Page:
When working on a new construction or major remodel project, I tackle the lighting plan very early on (usually right after finalizing the design style and doing the initial space planning). Only then will you know the seating layout, task areas and spaces that need to be highlighted (wall art, for example). Planning the lighting prior to space planning makes as little sense as trying to add all the lighting layers at the end when it is too late (and too expensive) to do the necessary wiring.

In this dining room that I worked on a few years ago, you can see two of the lighting layers (ambient light via the sconces and decorative light via the chandelier). What you don’t see are the small recessed can lights focused on the dining table itself. Robert Naik Photography.


Another reason to plan lighting early is cost. Time and time again, I’ll have a new client lament that they didn’t get around to selecting the lighting (let alone plan for it) until the very end when they were picking out the furnishings and by then there was very little money left in the budget.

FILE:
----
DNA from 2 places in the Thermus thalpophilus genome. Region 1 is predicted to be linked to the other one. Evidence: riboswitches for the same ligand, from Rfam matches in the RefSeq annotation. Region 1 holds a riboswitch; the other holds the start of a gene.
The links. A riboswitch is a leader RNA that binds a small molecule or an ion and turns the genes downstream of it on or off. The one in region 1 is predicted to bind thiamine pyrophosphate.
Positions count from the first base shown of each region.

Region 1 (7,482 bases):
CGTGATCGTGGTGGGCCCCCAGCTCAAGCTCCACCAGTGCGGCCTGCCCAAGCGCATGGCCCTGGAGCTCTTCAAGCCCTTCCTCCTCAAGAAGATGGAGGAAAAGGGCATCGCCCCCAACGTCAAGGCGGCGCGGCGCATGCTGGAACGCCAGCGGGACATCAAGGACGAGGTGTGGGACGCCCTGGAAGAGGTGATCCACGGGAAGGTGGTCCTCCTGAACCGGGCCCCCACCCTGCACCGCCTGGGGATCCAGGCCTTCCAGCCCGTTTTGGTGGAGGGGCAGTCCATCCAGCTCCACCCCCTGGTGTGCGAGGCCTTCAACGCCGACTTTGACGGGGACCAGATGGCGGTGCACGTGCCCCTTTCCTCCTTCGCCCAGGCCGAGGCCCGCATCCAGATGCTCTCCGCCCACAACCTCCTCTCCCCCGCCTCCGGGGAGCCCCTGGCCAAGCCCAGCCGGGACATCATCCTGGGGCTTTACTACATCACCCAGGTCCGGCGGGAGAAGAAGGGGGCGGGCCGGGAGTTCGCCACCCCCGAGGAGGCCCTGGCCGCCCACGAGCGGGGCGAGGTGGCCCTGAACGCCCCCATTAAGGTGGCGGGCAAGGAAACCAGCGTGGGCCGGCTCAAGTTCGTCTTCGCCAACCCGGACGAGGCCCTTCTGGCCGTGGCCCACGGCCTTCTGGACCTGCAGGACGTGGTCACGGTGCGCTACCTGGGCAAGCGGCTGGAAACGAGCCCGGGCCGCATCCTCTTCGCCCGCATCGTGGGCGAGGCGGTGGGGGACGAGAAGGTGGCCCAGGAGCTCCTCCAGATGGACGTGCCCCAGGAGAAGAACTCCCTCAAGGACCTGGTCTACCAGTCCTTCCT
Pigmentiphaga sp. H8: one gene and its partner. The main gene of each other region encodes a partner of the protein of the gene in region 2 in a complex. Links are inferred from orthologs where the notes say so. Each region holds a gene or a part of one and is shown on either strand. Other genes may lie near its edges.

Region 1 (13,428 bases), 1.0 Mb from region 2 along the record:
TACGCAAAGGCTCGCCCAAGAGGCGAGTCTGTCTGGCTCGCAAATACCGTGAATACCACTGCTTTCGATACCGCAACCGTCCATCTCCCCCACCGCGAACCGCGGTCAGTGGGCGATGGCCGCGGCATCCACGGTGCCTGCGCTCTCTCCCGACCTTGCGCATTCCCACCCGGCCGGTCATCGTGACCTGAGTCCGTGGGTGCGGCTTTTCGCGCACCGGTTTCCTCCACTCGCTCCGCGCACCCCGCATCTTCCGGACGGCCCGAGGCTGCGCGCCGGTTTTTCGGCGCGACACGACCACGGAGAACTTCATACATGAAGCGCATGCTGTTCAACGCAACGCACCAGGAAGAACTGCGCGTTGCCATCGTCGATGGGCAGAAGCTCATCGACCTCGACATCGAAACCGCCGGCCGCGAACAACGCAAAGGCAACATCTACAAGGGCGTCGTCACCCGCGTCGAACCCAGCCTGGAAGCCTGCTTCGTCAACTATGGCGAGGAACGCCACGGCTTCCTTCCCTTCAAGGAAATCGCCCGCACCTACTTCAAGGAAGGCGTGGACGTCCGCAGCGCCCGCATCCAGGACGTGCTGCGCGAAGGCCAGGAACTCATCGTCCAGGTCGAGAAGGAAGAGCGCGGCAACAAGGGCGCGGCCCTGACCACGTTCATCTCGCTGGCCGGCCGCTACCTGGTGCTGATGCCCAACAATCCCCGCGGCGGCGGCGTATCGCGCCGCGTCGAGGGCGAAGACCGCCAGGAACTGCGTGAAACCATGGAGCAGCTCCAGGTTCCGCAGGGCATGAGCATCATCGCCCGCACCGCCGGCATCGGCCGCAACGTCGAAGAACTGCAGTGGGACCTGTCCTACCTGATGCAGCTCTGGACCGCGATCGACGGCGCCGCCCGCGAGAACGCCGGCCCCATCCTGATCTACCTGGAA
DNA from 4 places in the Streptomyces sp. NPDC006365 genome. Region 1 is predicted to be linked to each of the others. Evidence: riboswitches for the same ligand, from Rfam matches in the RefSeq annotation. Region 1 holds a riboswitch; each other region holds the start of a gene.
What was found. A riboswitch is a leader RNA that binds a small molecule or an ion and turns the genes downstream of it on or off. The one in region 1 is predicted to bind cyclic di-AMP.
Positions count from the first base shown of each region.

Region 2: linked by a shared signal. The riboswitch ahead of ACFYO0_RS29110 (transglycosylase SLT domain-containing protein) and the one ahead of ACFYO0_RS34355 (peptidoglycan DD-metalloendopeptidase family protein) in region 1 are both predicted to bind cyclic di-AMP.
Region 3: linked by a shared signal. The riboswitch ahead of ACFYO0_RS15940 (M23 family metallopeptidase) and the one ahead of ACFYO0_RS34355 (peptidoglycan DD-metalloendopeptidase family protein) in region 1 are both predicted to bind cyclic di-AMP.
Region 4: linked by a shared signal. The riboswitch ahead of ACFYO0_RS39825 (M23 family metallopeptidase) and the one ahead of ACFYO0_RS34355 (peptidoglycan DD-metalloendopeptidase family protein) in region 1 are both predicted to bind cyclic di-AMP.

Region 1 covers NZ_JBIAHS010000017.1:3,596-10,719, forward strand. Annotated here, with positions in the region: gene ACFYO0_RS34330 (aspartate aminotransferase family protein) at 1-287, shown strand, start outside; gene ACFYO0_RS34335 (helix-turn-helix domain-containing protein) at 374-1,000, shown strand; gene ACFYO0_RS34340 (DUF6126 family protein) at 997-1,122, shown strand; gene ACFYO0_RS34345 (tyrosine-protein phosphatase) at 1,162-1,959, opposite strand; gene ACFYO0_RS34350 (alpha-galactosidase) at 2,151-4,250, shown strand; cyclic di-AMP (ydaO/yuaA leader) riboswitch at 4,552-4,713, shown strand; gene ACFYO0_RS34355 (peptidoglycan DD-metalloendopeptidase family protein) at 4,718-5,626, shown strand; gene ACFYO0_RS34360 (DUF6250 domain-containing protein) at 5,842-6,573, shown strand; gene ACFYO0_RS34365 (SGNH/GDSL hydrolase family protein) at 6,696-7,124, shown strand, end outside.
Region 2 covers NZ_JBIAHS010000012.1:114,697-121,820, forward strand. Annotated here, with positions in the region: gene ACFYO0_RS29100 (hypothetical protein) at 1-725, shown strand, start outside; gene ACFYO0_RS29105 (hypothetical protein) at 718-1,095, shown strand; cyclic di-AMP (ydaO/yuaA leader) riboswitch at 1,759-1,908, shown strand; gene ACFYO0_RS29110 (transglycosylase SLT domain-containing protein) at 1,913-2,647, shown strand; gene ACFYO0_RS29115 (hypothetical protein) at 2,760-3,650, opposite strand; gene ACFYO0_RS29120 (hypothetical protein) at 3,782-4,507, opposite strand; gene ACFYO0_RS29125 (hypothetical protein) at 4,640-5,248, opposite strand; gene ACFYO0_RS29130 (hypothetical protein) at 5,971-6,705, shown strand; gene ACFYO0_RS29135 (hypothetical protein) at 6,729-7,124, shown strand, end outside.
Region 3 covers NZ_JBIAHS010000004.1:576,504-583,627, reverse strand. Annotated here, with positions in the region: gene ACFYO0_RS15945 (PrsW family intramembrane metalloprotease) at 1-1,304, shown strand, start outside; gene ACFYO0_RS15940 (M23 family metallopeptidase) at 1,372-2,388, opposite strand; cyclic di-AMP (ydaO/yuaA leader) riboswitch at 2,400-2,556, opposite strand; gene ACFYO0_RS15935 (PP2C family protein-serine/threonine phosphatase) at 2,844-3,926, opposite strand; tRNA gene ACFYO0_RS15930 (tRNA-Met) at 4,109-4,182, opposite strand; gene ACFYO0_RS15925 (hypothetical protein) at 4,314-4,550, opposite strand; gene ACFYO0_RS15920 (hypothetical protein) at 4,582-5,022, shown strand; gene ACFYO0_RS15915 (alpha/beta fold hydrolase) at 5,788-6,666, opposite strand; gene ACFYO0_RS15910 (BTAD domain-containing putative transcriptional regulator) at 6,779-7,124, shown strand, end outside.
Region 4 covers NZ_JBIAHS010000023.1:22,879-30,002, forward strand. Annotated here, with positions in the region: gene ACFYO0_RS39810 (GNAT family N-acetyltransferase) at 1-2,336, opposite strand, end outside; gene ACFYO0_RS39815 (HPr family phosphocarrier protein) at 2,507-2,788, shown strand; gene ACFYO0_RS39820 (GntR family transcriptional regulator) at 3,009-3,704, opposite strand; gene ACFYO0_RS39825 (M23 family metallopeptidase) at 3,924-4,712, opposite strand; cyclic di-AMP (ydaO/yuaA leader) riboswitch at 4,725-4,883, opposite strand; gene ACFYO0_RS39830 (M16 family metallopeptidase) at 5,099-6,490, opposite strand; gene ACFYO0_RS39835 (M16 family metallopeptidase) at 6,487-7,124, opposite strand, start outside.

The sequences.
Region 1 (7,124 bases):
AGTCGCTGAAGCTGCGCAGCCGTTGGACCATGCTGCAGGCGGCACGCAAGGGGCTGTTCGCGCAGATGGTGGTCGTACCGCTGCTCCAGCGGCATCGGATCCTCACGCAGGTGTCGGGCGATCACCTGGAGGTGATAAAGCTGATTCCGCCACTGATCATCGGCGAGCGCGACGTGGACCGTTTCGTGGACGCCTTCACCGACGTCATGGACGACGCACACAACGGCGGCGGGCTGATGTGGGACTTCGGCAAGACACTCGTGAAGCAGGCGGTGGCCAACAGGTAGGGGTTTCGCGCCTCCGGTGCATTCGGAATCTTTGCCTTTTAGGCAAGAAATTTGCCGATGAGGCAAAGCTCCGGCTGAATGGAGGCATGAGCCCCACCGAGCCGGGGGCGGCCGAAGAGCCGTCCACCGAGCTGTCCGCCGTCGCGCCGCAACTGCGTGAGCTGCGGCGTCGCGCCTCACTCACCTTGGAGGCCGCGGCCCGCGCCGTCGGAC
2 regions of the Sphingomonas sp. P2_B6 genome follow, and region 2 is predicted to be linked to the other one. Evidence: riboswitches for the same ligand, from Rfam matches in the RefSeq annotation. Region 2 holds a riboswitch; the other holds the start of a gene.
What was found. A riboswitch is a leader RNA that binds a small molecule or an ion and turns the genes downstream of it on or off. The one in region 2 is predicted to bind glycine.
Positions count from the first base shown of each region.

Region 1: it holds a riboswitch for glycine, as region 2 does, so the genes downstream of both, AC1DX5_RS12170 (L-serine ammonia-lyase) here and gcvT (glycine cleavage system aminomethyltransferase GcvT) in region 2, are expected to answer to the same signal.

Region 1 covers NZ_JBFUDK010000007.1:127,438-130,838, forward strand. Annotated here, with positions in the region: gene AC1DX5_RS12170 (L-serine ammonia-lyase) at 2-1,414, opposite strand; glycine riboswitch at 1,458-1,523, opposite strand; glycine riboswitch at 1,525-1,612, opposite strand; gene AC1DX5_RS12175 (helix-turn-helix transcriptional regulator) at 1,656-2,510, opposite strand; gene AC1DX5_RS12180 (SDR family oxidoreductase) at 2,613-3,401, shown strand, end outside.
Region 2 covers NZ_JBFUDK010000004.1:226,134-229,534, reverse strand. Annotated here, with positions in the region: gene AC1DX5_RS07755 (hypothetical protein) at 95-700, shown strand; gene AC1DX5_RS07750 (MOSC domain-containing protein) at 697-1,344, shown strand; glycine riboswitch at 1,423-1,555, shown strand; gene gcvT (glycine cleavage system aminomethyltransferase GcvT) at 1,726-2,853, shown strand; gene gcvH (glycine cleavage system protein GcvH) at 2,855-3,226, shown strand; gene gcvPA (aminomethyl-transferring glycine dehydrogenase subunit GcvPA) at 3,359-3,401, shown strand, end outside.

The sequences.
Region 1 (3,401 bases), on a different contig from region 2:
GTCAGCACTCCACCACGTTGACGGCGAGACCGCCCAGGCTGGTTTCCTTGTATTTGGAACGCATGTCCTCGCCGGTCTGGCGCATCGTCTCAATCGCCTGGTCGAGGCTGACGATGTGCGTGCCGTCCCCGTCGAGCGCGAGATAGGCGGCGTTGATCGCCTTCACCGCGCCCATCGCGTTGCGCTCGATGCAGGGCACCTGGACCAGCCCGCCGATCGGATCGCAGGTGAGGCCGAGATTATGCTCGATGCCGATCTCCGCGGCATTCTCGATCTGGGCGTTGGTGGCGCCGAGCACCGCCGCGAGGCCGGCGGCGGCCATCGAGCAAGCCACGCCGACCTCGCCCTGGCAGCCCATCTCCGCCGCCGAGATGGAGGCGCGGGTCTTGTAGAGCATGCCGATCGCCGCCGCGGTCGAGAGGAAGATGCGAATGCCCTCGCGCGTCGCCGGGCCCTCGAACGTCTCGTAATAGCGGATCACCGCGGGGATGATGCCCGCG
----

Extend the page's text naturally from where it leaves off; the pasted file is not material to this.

Why settle for boring? Or worse, typical? This interesting fixture was selected for a long hallway (it is used repeatedly) instead of recessed cans to provide visual interest and a bit of drama in the evening. Robert Naik Photography.


Good lighting design should never been an afterthought. It adds as much, if not more, to the overall function and feel of your home as any of the other elements. Also, good lighting design is not just about selecting a pretty chandelier, but about planning in the different layers of lighting needed for each space.

I’m talking about task lighting (like under cabinet lighting in a kitchen), ambient lighting (for example, dimmable wall sconces that provide general soft light around a space) and decorative lighting (here is where that amazing chandelier comes back in). Ambient lighting can also be in the form of table and floor lamps. The idea is to have the lighting come from many directions and for different purposes, just not only overhead via recessed lights or only from lamps.

Let’s count all the lighting layers in this greatroom! Ambient – wall sconces, table lamp, up lighting on top of the bookcases. Decorative – beautiful chandelier plus wall scones. Task – recessed can lights. Job well done! Robert Naik Photography.


So to summarize… Only overhead recessed lights? NO! Just table lamps? Please. Plan the lighting when picking furniture? I’m offended now. Plan and budget early for layered lighting and interesting, unique pieces and you won’t regret it.

I’d love to hear your comments below or contact me at peg@berensinteriors.com to discuss how we may work together in the future.

Interiors. Redesigned.
XO – Peg
Design: Peg Berens Interior Design
Architect: Studio 6 Architects
Builder: Southern Counties Construction